21 October, 2010
New president for the Law Commission announced
The Government has announced that Justice Grant Hammond, a judge of the Court of Appeal, will be the next President of the Law Commission.
"I'm pleased that such a distinguished judge and lawyer is set to lead the commission," the Minister Responsible for the Law Commission, Simon Power, said today.
Justice Hammond will begin his term on 1 December, and replaces Sir Geoffrey Palmer who is standing down as president after five years.
"Justice Hammond's experience will stand the commission in good stead as it refocuses its priorities on black letter law."
Mr Power also announced the appointment of law professor Geoffrey McLay as a member of the commission for a term of five years, beginning 1 December.
"Professor McLay's diverse areas of legal expertise will make him a valuable addition to the commission and its wide-ranging work programme."
Mr Power paid tribute to Sir Geoffrey Palmer.
"Sir Geoffrey has made a significant contribution to the commission both through his leadership and the wealth of knowledge and experience he has brought to the role.
"I thank him for that input."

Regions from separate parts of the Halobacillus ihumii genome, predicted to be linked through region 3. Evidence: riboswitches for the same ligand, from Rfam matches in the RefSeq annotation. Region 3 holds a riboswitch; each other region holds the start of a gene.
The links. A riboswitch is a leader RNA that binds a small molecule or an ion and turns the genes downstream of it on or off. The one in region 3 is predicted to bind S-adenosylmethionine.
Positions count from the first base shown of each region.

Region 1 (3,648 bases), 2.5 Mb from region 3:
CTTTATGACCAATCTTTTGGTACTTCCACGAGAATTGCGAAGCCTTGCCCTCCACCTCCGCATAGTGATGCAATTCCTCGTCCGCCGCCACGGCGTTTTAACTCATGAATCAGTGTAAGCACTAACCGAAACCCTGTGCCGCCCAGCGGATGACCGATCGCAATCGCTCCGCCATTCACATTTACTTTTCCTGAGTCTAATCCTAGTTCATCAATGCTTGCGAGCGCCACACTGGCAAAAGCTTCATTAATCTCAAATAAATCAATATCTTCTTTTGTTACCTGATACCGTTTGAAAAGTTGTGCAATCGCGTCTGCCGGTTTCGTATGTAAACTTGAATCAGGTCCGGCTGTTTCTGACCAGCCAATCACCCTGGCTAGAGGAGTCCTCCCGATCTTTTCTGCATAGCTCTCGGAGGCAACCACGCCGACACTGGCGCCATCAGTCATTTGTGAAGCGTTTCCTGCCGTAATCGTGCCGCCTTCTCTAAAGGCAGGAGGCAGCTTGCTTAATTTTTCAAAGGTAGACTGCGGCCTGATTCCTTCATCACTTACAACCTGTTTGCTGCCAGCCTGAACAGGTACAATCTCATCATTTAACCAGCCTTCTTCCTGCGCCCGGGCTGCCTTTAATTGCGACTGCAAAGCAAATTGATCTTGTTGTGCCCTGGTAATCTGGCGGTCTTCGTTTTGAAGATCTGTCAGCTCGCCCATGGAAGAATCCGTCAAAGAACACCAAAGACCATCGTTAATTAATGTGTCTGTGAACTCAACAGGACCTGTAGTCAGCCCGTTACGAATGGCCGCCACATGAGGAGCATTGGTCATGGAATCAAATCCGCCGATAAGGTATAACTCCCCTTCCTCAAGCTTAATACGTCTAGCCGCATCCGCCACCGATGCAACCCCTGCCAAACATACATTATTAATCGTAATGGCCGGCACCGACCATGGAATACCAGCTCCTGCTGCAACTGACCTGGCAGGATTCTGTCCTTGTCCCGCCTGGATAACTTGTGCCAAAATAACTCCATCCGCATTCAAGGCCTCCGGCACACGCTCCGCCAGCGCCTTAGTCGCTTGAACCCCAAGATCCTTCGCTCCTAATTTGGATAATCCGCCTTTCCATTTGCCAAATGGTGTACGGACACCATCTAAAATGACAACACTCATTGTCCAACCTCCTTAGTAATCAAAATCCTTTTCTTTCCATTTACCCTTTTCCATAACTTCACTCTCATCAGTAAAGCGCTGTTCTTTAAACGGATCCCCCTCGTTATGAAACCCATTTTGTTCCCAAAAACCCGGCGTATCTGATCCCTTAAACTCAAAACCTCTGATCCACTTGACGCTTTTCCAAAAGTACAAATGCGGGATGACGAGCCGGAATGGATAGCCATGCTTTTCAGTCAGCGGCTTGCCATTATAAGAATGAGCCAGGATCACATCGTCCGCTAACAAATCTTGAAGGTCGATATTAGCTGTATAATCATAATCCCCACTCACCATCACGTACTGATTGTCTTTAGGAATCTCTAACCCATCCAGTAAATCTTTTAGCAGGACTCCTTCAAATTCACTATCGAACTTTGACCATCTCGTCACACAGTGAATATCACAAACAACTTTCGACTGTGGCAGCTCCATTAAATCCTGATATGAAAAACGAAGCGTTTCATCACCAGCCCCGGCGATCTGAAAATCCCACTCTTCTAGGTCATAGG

Mr Power also acknowledged the contribution of Val Sim, who completed her three year term with the commission earlier this month.
Justice Grant Hammond graduated from the University of Auckland and the University of Illinois. He was a partner in the Hamilton law firm Tompkins Wake & Co. He was a Professor of Law in American and Canadian universities, and chair of a Canadian law reform agency before becoming Dean of Law at the University of Auckland. He was appointed a judge of the High Court in 1992 and to the Court of Appeal in January 2004.
Geoffrey McLay has taught law at Victoria University since completing an LLM at the University of Michigan in 1994. His specialist areas include torts, intellectual property, competition (antitrust) law, comparative constitutional law, and ethics.
The Law Commission is an independent Crown entity established to undertake the systematic review, reform, and development of the law. The commission investigates and reports to Parliament on how laws can be improved. It also reviews the law and processes in specific areas selected by it, or referred to it, by the Minister Responsible for the Law Commission.